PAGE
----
I've commented before about the sudden emergence of cellular picocells as a possible mass-market technological contender in the fixed-mobile convergence space. The idea is that you hang a small cellular base station off of a cheap IP connection - typically either on a LAN, or the end of a DSL/cable broadband connection. Net result being that as a carrier you get improved - and highly "location-specific" cellular coverage and capacity, with your customer paying your backhaul costs for you. There are various business models, ranging from niche military and on-plane/maritime ones, to others aimed at the residential and small-business marketplace.
Interesting to see that TTPCom (a company I've known well for more than 5 years since I used to cover it as an equity analyst in a past life) has finally got some external investors involved in its picocell subsidiary, ip.access . Even more interesting is that ip.access (which has been a leader in 2G picocells, but behind the curve on 3G) is stating its intention to focus on "3G Access Points" for low-cost use in homes and offices, rather than the more "infrastructure grade" base stations announced by various competitors around 3GSM.
I've heard the home picocell (I've heard the term "femtocell") concept mentioned a lot recently. Often, price points in the range $100-300 are mooted - essentially in the same range as a home gateway. While I can certainly appreciate the attraction of these devices, aiming to compete with WiFi based home VoIP and dual-mode solutions, I am uncertain about the viability of the business model for carriers, as well as some other technological issues.
Firstly, as with UMA, I can only see opportunities where the femtocell is integrated with an operator-provided ADSL/cable gateway (which will also need WiFi in it for commercial acceptability). Otherwise all the same issues with firewalls, integrating with 3rd-party routers etc will emerge, getting the box to "play nicely" with the PC and so on will emerge. Given these devices are unlikely to ship in numbers until late 2007 at the earliest, they will need to work around a huge number of existing "legacy" devices - or else carriers will need to persuade people to bin them and start again. In terms of product design and route to market, my view is that the "kingmakers" here will be companies like Linksys, NetGear and Inventel, that already hold strong positions in the home gateway market.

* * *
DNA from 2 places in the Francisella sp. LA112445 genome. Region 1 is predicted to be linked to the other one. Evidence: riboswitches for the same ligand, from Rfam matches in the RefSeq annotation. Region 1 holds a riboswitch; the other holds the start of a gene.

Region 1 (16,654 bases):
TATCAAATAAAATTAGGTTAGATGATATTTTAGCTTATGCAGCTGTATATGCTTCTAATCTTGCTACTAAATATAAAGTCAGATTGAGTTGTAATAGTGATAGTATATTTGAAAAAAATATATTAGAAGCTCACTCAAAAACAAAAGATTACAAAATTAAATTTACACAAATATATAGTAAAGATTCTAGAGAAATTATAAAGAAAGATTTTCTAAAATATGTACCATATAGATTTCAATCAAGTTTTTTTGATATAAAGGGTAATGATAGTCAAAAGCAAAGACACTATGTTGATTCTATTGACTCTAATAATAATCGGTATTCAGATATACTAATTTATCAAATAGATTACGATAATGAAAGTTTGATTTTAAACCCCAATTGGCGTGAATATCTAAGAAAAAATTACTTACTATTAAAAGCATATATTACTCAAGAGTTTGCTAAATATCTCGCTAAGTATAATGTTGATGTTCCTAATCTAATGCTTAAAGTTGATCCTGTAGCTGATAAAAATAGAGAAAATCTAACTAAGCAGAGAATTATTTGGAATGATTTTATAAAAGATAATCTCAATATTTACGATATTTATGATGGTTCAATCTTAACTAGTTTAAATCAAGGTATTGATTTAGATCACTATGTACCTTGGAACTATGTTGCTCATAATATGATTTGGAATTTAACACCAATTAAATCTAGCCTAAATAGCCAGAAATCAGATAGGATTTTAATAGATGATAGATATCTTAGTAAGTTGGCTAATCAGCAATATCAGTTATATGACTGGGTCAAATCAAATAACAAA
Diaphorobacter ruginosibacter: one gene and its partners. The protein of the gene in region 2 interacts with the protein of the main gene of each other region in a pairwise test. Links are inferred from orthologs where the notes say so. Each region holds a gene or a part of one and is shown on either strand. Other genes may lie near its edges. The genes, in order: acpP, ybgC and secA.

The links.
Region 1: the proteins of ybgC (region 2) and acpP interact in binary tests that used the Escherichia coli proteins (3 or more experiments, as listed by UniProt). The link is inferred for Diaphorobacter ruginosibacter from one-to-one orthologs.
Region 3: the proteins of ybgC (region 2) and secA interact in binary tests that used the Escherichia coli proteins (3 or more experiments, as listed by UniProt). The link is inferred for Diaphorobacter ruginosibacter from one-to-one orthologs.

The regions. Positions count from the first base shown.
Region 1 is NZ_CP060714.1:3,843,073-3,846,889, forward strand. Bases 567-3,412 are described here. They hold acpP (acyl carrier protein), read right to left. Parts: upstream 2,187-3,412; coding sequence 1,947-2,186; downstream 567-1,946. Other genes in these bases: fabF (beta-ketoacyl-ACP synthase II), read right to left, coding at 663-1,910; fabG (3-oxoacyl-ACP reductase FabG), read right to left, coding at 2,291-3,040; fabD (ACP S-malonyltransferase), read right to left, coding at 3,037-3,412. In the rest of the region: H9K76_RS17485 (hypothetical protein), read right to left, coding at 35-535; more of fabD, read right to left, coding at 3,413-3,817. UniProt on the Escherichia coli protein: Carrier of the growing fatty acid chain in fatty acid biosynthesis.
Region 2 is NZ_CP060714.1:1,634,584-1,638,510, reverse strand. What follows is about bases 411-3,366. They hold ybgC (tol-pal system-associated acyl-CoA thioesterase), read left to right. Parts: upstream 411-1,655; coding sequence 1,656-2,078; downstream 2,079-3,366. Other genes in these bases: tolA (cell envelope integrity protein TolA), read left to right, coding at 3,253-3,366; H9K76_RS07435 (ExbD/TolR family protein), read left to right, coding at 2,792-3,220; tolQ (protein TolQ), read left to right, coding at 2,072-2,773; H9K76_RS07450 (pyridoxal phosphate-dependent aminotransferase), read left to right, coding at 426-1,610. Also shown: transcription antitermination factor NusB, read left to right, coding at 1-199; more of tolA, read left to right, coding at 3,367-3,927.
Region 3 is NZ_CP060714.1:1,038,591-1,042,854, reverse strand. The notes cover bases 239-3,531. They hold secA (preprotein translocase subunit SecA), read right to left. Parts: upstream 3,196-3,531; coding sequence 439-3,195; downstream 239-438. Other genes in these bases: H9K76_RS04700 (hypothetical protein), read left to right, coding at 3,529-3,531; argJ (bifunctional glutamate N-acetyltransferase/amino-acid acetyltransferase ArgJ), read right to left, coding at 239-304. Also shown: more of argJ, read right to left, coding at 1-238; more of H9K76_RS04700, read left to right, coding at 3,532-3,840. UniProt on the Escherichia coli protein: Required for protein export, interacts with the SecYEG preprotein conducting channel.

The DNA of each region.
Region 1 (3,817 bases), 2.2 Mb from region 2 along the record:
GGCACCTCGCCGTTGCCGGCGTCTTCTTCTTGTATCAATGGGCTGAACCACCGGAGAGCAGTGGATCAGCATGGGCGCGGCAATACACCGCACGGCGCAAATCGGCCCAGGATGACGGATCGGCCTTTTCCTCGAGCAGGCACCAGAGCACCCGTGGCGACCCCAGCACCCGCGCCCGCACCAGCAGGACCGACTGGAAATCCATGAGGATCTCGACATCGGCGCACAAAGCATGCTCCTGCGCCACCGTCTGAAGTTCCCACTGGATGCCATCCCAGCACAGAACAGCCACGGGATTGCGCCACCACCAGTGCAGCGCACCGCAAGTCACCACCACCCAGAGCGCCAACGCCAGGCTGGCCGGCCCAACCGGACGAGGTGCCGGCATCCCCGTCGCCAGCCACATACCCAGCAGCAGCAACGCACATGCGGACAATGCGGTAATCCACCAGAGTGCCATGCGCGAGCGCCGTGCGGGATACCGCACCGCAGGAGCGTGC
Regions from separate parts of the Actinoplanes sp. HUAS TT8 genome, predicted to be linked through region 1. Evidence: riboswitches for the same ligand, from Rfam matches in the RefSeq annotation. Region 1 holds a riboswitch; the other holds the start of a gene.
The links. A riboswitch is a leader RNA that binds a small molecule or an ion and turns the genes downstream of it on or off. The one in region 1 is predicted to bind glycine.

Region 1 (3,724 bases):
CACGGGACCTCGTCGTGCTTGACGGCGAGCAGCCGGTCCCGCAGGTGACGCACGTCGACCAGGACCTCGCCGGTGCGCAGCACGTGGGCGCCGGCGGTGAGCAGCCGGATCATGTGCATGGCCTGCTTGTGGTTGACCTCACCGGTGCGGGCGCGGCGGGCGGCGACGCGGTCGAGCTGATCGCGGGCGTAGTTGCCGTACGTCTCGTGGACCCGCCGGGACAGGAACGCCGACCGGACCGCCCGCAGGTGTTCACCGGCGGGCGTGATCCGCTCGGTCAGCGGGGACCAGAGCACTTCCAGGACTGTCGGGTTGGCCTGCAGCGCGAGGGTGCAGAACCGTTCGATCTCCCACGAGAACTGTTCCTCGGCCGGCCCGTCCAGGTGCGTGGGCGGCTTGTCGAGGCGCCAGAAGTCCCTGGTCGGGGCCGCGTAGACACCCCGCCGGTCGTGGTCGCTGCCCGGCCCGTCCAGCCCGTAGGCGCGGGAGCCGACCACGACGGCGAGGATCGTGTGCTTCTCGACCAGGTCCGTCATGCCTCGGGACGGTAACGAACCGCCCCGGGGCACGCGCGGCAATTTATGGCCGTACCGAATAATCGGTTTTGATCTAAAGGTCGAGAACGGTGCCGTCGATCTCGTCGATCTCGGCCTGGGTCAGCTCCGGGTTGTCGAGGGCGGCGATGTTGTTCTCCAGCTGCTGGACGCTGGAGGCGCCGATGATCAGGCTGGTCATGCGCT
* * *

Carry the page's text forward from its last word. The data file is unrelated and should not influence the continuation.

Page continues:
Secondly, there are various problems with managing the radio planning, especially if the service is so successful that operators end up with 100s of customers - and therefore cells - in a small area. This will be exacerbated by the impossibility of getting people to position the boxes in specific places in the home - some will be on the floor, some near windows, some by metal filing cabinets and so on.
Thirdly, operators will have to deal with the inevitable Daily Mail-style scaremongering "A cellular mast in your kitchen!!!!!!".
Fourthly, these femtocells will be "single operator". I wonder how many households will be prepared to standardise on just one mobile carrier. Not most families - maybe one parent has a company-provided mobile, and one kid has a cartoon-branded MVNO phone, and another gets another prepay phone as an Xmas present from someone. Student/shared households are also unworkable: "great room for rent, suit young professional, all bills included, must be vegetarian and use Vodafone".
Maybe I'm wrong, but even on a cursory glance, this looks to be another of those great FMC concept technologies, where the devil is in the detail. Which would also explain why the greatest amount of noise about femtocells is emanating from small, very tech-savvy but boffin-tastic (and mainly British) companies like ip.access, and its emerging competitors Ubiquisys and 3waynetworks. Discussions I've had with major infrastructure vendors have generally been more skeptical of the home femtocell opportunity, although Motorola was a bit more positive.